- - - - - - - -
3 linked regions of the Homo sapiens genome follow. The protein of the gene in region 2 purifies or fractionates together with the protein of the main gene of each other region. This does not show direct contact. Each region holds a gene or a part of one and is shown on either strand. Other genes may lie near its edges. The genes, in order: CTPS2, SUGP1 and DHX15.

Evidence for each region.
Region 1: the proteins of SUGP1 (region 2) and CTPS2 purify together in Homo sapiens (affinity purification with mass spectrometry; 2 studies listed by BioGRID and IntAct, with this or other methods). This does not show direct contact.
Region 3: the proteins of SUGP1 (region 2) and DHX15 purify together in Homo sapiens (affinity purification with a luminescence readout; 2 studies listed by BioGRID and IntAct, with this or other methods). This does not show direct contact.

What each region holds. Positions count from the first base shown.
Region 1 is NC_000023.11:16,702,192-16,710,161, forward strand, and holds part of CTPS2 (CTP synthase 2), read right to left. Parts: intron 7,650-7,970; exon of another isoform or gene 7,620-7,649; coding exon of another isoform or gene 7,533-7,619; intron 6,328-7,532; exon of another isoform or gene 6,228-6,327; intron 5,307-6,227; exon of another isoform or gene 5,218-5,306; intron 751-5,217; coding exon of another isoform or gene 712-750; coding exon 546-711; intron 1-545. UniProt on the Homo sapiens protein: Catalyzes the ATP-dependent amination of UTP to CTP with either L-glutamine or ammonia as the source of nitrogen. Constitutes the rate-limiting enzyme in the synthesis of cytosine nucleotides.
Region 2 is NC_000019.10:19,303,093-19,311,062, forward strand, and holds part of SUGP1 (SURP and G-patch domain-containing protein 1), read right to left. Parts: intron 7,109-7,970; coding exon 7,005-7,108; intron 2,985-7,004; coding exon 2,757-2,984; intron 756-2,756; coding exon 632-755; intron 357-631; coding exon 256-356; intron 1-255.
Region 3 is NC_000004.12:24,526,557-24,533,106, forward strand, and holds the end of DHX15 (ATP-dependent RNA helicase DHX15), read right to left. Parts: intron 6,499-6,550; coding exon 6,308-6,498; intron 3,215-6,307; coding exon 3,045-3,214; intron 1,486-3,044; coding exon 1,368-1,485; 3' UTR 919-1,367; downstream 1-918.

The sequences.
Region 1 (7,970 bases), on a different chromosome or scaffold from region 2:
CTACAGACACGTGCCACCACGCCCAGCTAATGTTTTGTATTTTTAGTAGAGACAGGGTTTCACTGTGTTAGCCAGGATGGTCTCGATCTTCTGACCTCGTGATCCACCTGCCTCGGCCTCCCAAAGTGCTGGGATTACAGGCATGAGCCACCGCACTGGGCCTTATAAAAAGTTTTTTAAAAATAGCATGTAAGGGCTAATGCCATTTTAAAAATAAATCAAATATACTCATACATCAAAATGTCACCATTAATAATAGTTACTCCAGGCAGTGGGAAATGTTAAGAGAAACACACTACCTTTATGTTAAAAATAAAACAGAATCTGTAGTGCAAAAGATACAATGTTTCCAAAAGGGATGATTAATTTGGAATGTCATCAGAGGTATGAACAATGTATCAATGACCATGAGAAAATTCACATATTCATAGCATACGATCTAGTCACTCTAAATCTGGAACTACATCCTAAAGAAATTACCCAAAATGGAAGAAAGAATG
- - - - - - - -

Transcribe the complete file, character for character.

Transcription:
3 linked regions of the Homo sapiens genome follow. The protein of the gene in region 2 purifies or fractionates together with the protein of the main gene of each other region. This does not show direct contact. Each region holds a gene or a part of one and is shown on either strand. Other genes may lie near its edges. The genes, in order: CTPS2, SUGP1 and DHX15.

Evidence for each region.
Region 1: the proteins of SUGP1 (region 2) and CTPS2 purify together in Homo sapiens (affinity purification with mass spectrometry; 2 studies listed by BioGRID and IntAct, with this or other methods). This does not show direct contact.
Region 3: the proteins of SUGP1 (region 2) and DHX15 purify together in Homo sapiens (affinity purification with a luminescence readout; 2 studies listed by BioGRID and IntAct, with this or other methods). This does not show direct contact.

What each region holds. Positions count from the first base shown.
Region 1 is NC_000023.11:16,702,192-16,710,161, forward strand, and holds part of CTPS2 (CTP synthase 2), read right to left. Parts: intron 7,650-7,970; exon of another isoform or gene 7,620-7,649; coding exon of another isoform or gene 7,533-7,619; intron 6,328-7,532; exon of another isoform or gene 6,228-6,327; intron 5,307-6,227; exon of another isoform or gene 5,218-5,306; intron 751-5,217; coding exon of another isoform or gene 712-750; coding exon 546-711; intron 1-545. UniProt on the Homo sapiens protein: Catalyzes the ATP-dependent amination of UTP to CTP with either L-glutamine or ammonia as the source of nitrogen. Constitutes the rate-limiting enzyme in the synthesis of cytosine nucleotides.
Region 2 is NC_000019.10:19,303,093-19,311,062, forward strand, and holds part of SUGP1 (SURP and G-patch domain-containing protein 1), read right to left. Parts: intron 7,109-7,970; coding exon 7,005-7,108; intron 2,985-7,004; coding exon 2,757-2,984; intron 756-2,756; coding exon 632-755; intron 357-631; coding exon 256-356; intron 1-255.
Region 3 is NC_000004.12:24,526,557-24,533,106, forward strand, and holds the end of DHX15 (ATP-dependent RNA helicase DHX15), read right to left. Parts: intron 6,499-6,550; coding exon 6,308-6,498; intron 3,215-6,307; coding exon 3,045-3,214; intron 1,486-3,044; coding exon 1,368-1,485; 3' UTR 919-1,367; downstream 1-918.

The sequences.
Region 1 (7,970 bases), on a different chromosome or scaffold from region 2:
CTACAGACACGTGCCACCACGCCCAGCTAATGTTTTGTATTTTTAGTAGAGACAGGGTTTCACTGTGTTAGCCAGGATGGTCTCGATCTTCTGACCTCGTGATCCACCTGCCTCGGCCTCCCAAAGTGCTGGGATTACAGGCATGAGCCACCGCACTGGGCCTTATAAAAAGTTTTTTAAAAATAGCATGTAAGGGCTAATGCCATTTTAAAAATAAATCAAATATACTCATACATCAAAATGTCACCATTAATAATAGTTACTCCAGGCAGTGGGAAATGTTAAGAGAAACACACTACCTTTATGTTAAAAATAAAACAGAATCTGTAGTGCAAAAGATACAATGTTTCCAAAAGGGATGATTAATTTGGAATGTCATCAGAGGTATGAACAATGTATCAATGACCATGAGAAAATTCACATATTCATAGCATACGATCTAGTCACTCTAAATCTGGAACTACATCCTAAAGAAATTACCCAAAATGGAAGAAAGAATG